Relive the experiences described in the inspiring stories told by people close to the foundation.
Réjean Racine

Cancer can knock on anyone’s door without any warning. I was in good shape, worked out regularly, did strength training and felt fine. Yet during a routine medical checkup, the news came: I had prostate cancer. After the initial shock, I got my bearings. After all, I had a wonderful life and was grateful for it.
I needed 38 radiation therapy sessions over eight weeks, so I decided to stay at the Sherbrooke Regional Centre and Lodge of the Quebec Cancer Foundation. That way, I didn’t have to make the long trip from my home to the hospital every day.
At the Lodge, I met people who were going through the same thing. I noticed that they all had their own way of reacting to their predicament and coping with the disease. Some considered it a trial to be endured, while others, like myself, went through the experience with more serenity.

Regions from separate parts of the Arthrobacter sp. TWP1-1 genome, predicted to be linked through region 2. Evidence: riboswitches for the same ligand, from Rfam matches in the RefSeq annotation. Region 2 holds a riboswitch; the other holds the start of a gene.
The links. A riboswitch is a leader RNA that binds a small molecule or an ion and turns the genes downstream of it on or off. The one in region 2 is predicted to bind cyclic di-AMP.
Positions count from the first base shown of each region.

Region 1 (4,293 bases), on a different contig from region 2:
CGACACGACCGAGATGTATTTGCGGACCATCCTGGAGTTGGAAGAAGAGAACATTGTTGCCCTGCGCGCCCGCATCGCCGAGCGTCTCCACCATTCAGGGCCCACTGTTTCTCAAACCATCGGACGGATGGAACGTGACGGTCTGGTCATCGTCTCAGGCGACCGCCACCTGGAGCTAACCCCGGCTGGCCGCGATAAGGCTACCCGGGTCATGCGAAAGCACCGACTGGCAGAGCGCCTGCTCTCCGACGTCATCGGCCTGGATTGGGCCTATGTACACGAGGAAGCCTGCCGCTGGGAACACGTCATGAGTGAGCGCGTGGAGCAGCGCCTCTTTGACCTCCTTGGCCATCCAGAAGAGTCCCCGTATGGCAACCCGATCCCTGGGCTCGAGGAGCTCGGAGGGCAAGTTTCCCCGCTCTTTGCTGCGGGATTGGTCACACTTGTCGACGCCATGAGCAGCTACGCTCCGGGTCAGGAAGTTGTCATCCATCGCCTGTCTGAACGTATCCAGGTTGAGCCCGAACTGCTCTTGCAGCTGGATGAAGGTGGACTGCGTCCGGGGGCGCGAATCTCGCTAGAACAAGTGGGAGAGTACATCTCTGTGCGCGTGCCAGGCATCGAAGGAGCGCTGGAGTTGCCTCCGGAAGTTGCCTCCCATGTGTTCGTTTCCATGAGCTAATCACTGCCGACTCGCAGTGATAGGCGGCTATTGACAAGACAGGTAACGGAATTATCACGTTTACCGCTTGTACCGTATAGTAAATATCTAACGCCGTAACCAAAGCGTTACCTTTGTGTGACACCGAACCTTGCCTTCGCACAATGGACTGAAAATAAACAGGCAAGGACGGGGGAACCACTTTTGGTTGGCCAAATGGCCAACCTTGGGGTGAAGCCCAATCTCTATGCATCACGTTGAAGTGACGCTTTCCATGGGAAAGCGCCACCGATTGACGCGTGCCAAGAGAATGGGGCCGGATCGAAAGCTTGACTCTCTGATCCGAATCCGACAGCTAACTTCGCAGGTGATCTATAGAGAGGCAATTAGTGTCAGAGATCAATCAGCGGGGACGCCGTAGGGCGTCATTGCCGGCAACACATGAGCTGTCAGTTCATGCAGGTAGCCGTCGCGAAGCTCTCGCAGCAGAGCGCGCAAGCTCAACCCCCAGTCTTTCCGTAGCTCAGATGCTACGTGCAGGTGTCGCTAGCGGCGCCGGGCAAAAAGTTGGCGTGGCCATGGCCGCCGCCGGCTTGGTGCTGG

During my stay, I spread good cheer all around and shared my positive outlook with the other residents. I also listened to them and served as their confident of sorts. I enjoyed moments of closeness, camaraderie and fun. That, too, is part of life at the Foundation!
I wanted to do more to help the residents feel better. I wanted to do something that would make a real difference. With another resident, Claude, I gave the Lodge a new swing so that everyone could get fresh air and enjoy the nice weather.
A little while after I went back home, I received a letter from one of the residents I met at the Lodge. She wrote me such a touching message: “Thank you for giving me courage and for lifting my spirits. You’re an angel who came into my life and I will never forget you.” Her words made me feel so wonderful. From then on, my stay at the Foundation took on a whole new meaning, since I not only received help, I was also able to reassure and comfort those who needed it.
The Quebec Cancer Foundation offers more than affordable room and board when you need to leave your home for cancer treatments. It puts you in touch with people facing the same ordeal, so you can support and encourage one another during the rough patches. I am really happy that I was able to make a positive contribution to the lives of other residents.

Réjean Racine

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